The United Nations today marked the 50th anniversary of the first manned flight in outer space by Soviet cosmonaut Yuri Gagarin with a special session of the General Assembly and the opening of an exhibit to commemorate one of the greatest triumphs in human history.
Mr. Gagarin became the first human being to travel into space on 12 April 1961 when he orbited the Earth on the Vostok-1 spacecraft in a flight lasting 108 minutes.
“Fifty years have passed since that amazing voyage, but the legend of Gagarin’s courage and journey to the ‘final frontier’ continues to be a source of inspiration for space exploration for peoples and nations around the world,” stated Kiyo Akasaka, Under-Secretary-General for Communications and Public Information.
Addressing the opening of the photo exhibit at UN Headquarters in New York, Mr. Akasaka noted that when Mr. Gagarin – known as “the Columbus of the Cosmos” – travelled into outer space, the space race that raged in the 1950s and 1960s showed no signs of abating.
“It was the height of the Cold War, the Berlin Wall was built, and who at that time could have imagined that, one day, more than 15 nations would work together in humanity’s permanent space outpost – the International Space Station,” he said.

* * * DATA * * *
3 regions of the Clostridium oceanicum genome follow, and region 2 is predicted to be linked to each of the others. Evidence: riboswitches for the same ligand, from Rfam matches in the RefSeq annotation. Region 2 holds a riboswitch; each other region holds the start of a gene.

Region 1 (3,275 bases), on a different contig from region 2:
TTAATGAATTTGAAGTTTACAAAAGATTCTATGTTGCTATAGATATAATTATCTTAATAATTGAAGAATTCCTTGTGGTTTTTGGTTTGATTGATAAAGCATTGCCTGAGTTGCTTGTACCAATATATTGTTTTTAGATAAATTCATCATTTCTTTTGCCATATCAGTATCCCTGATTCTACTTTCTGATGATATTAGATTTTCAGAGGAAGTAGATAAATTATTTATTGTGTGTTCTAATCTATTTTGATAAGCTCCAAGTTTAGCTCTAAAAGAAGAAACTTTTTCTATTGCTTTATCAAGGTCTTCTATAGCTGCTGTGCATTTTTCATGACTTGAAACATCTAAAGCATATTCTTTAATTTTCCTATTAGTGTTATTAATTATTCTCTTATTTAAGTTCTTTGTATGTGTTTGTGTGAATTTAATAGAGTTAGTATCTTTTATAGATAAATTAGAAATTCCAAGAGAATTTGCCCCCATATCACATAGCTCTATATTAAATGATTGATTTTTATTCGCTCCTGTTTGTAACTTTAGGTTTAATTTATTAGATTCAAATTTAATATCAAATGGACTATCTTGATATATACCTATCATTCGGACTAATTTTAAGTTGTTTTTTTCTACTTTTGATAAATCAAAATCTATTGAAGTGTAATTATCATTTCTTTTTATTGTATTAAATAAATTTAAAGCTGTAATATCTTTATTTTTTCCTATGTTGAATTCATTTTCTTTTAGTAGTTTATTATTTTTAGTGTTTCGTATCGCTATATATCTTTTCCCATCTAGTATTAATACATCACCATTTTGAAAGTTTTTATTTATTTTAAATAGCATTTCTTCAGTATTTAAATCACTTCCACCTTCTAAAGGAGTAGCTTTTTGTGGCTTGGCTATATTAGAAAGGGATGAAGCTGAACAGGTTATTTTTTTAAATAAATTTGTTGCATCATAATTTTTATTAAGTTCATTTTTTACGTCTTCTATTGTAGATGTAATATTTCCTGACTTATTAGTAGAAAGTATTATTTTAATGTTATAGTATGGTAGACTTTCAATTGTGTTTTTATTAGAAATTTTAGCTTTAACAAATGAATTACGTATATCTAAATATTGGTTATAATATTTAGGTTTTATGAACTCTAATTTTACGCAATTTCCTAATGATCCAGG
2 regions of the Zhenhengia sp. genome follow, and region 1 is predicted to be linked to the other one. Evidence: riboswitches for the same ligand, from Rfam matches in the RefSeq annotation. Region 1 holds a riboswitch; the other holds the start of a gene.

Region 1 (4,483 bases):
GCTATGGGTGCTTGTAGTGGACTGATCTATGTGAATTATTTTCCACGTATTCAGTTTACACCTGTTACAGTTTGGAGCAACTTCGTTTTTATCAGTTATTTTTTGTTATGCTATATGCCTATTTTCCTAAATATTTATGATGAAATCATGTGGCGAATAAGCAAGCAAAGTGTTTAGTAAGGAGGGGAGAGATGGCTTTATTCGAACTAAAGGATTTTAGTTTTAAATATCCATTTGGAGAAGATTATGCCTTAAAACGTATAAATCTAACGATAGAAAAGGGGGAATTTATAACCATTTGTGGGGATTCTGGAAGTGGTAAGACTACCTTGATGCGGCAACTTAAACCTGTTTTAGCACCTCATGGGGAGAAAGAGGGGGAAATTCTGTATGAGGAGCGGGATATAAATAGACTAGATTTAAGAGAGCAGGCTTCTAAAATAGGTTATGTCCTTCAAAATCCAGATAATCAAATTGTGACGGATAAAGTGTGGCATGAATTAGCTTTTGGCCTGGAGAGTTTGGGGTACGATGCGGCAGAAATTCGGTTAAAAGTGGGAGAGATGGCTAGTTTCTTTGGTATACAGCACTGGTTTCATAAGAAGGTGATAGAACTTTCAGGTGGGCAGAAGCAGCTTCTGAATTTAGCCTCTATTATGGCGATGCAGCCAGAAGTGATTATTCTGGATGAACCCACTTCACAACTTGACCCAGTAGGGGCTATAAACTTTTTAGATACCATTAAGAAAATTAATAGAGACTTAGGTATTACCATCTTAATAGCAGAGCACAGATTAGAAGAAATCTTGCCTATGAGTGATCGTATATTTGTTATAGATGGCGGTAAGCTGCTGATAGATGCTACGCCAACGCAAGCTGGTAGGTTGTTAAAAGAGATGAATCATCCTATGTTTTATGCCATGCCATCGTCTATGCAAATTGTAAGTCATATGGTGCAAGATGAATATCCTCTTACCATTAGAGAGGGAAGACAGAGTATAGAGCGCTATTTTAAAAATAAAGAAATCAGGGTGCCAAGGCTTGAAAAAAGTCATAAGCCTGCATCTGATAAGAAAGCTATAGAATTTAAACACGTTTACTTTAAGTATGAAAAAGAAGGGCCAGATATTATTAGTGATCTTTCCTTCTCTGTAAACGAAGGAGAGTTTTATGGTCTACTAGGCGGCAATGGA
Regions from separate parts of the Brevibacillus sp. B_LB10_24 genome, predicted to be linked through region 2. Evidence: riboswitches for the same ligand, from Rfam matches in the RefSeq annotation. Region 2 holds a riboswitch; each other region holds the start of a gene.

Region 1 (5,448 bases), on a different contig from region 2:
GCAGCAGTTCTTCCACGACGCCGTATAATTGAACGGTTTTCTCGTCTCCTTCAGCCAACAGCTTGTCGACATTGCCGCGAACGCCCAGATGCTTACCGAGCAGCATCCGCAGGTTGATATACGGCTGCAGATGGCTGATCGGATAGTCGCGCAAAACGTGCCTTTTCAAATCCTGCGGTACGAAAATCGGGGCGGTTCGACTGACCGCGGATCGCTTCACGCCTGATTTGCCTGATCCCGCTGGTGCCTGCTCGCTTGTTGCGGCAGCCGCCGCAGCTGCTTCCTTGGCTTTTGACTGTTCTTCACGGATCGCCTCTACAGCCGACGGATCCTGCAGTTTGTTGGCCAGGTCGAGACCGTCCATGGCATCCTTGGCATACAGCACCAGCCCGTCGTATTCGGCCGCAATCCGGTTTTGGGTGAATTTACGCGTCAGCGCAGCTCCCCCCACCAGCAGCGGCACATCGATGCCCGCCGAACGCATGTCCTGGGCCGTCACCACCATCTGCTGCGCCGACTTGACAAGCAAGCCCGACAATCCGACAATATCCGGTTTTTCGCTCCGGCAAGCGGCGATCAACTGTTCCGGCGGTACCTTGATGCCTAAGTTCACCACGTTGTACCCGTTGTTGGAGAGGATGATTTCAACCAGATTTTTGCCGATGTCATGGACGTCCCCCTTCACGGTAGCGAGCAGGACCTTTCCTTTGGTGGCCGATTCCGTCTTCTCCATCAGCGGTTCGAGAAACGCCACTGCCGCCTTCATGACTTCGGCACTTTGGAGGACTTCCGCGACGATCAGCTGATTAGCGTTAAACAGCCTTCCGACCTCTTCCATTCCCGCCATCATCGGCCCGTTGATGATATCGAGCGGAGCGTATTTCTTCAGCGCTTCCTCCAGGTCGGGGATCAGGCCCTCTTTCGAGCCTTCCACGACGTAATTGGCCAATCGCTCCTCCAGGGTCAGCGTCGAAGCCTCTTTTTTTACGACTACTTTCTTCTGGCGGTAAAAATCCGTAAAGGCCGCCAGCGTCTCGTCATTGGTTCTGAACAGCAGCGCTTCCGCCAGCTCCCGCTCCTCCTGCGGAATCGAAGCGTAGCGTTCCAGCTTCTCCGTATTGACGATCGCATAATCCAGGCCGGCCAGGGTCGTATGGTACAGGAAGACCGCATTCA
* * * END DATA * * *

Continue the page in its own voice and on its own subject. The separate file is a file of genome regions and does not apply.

Yet, Mr. Akasaka added, even before Mr. Gagarin opened the cosmos to humankind, the UN had already included outer space on its agenda – in 1958. The following year, in 1959, the UN General Assembly set up the Committee on the Peaceful Uses of Outer Space.
Over the past 50 years, the Vienna-based Committee has developed five treaties and five principles governing the use of outer space. It has also helped States to develop their capabilities to use space technology for sustainable development.
The 70-member body is supported by the UN Office for Outer Space Affairs, which is headed by Mazlan Othman. Among the Office’s many responsibilities are assisting countries in using space technology for development, and maintaining the Register of Objects Launched into Outer Space.
“It is thanks to the pioneering work of cosmonauts, astronauts, and scientists, and to today’s international cooperation that we can increasingly benefit from space science and space applications for the well-being of humanity and development,” noted Mr. Akasaka.
During its special session, the Assembly adopted a resolution declaring 12 April as the International Day of Human Space Flight.
Assembly President Joseph Deiss said that the Day will not only pay tribute to the courage of Mr. Gagarin but also provide an opportunity to reflect on the contribution of his expedition, noting that space science has led to developments in areas such as meteorology, agriculture, satellite navigation and telecommunications, biology and physics.
The session also featured remarks from astronauts Dmitry Kondratiev of the Russian federal space agency, Catherine Coleman of NASA and Paolo Nespoli of the European space agency, all of whom were speaking from the International Space Station.
As part of the commemoration, the Post of Russia and the UN Postal Administration will issue souvenir stamps on 12 April, including one featuring an iconic image of Mr. Gagarin.